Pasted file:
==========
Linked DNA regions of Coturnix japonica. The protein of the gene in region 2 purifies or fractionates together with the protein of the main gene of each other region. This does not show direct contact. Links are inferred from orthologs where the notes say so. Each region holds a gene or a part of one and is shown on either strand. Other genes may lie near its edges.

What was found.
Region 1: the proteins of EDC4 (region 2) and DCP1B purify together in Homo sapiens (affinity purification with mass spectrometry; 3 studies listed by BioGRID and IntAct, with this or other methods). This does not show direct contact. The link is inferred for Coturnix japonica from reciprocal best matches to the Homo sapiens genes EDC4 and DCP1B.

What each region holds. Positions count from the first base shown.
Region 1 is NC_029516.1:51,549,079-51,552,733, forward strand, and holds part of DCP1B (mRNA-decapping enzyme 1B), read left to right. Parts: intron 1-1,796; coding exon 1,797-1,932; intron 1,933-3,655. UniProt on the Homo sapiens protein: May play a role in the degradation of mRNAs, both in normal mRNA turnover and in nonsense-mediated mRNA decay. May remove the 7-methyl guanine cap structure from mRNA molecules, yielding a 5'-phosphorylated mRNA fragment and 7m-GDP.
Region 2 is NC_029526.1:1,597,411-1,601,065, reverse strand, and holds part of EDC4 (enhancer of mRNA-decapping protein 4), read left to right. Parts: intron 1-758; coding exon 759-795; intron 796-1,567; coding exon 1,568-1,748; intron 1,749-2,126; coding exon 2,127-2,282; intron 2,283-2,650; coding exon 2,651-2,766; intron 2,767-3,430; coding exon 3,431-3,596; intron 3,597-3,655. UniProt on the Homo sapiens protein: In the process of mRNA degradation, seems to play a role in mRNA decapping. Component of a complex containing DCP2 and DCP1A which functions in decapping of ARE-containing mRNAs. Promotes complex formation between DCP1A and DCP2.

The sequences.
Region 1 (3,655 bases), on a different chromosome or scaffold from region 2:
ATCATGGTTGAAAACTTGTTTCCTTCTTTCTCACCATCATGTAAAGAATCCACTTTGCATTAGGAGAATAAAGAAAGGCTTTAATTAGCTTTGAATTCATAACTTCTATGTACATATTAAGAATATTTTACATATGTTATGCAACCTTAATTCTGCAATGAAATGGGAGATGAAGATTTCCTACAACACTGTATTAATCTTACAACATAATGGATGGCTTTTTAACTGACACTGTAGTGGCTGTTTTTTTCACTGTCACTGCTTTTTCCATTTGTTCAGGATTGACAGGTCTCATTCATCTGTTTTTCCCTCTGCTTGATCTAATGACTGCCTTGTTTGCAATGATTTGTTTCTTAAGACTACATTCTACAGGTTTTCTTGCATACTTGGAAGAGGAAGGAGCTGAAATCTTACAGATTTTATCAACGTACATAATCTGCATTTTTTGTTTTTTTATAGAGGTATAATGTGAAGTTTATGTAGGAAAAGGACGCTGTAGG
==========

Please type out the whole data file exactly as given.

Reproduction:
Linked DNA regions of Coturnix japonica. The protein of the gene in region 2 purifies or fractionates together with the protein of the main gene of each other region. This does not show direct contact. Links are inferred from orthologs where the notes say so. Each region holds a gene or a part of one and is shown on either strand. Other genes may lie near its edges.

What was found.
Region 1: the proteins of EDC4 (region 2) and DCP1B purify together in Homo sapiens (affinity purification with mass spectrometry; 3 studies listed by BioGRID and IntAct, with this or other methods). This does not show direct contact. The link is inferred for Coturnix japonica from reciprocal best matches to the Homo sapiens genes EDC4 and DCP1B.

What each region holds. Positions count from the first base shown.
Region 1 is NC_029516.1:51,549,079-51,552,733, forward strand, and holds part of DCP1B (mRNA-decapping enzyme 1B), read left to right. Parts: intron 1-1,796; coding exon 1,797-1,932; intron 1,933-3,655. UniProt on the Homo sapiens protein: May play a role in the degradation of mRNAs, both in normal mRNA turnover and in nonsense-mediated mRNA decay. May remove the 7-methyl guanine cap structure from mRNA molecules, yielding a 5'-phosphorylated mRNA fragment and 7m-GDP.
Region 2 is NC_029526.1:1,597,411-1,601,065, reverse strand, and holds part of EDC4 (enhancer of mRNA-decapping protein 4), read left to right. Parts: intron 1-758; coding exon 759-795; intron 796-1,567; coding exon 1,568-1,748; intron 1,749-2,126; coding exon 2,127-2,282; intron 2,283-2,650; coding exon 2,651-2,766; intron 2,767-3,430; coding exon 3,431-3,596; intron 3,597-3,655. UniProt on the Homo sapiens protein: In the process of mRNA degradation, seems to play a role in mRNA decapping. Component of a complex containing DCP2 and DCP1A which functions in decapping of ARE-containing mRNAs. Promotes complex formation between DCP1A and DCP2.

The sequences.
Region 1 (3,655 bases), on a different chromosome or scaffold from region 2:
ATCATGGTTGAAAACTTGTTTCCTTCTTTCTCACCATCATGTAAAGAATCCACTTTGCATTAGGAGAATAAAGAAAGGCTTTAATTAGCTTTGAATTCATAACTTCTATGTACATATTAAGAATATTTTACATATGTTATGCAACCTTAATTCTGCAATGAAATGGGAGATGAAGATTTCCTACAACACTGTATTAATCTTACAACATAATGGATGGCTTTTTAACTGACACTGTAGTGGCTGTTTTTTTCACTGTCACTGCTTTTTCCATTTGTTCAGGATTGACAGGTCTCATTCATCTGTTTTTCCCTCTGCTTGATCTAATGACTGCCTTGTTTGCAATGATTTGTTTCTTAAGACTACATTCTACAGGTTTTCTTGCATACTTGGAAGAGGAAGGAGCTGAAATCTTACAGATTTTATCAACGTACATAATCTGCATTTTTTGTTTTTTTATAGAGGTATAATGTGAAGTTTATGTAGGAAAAGGACGCTGTAGG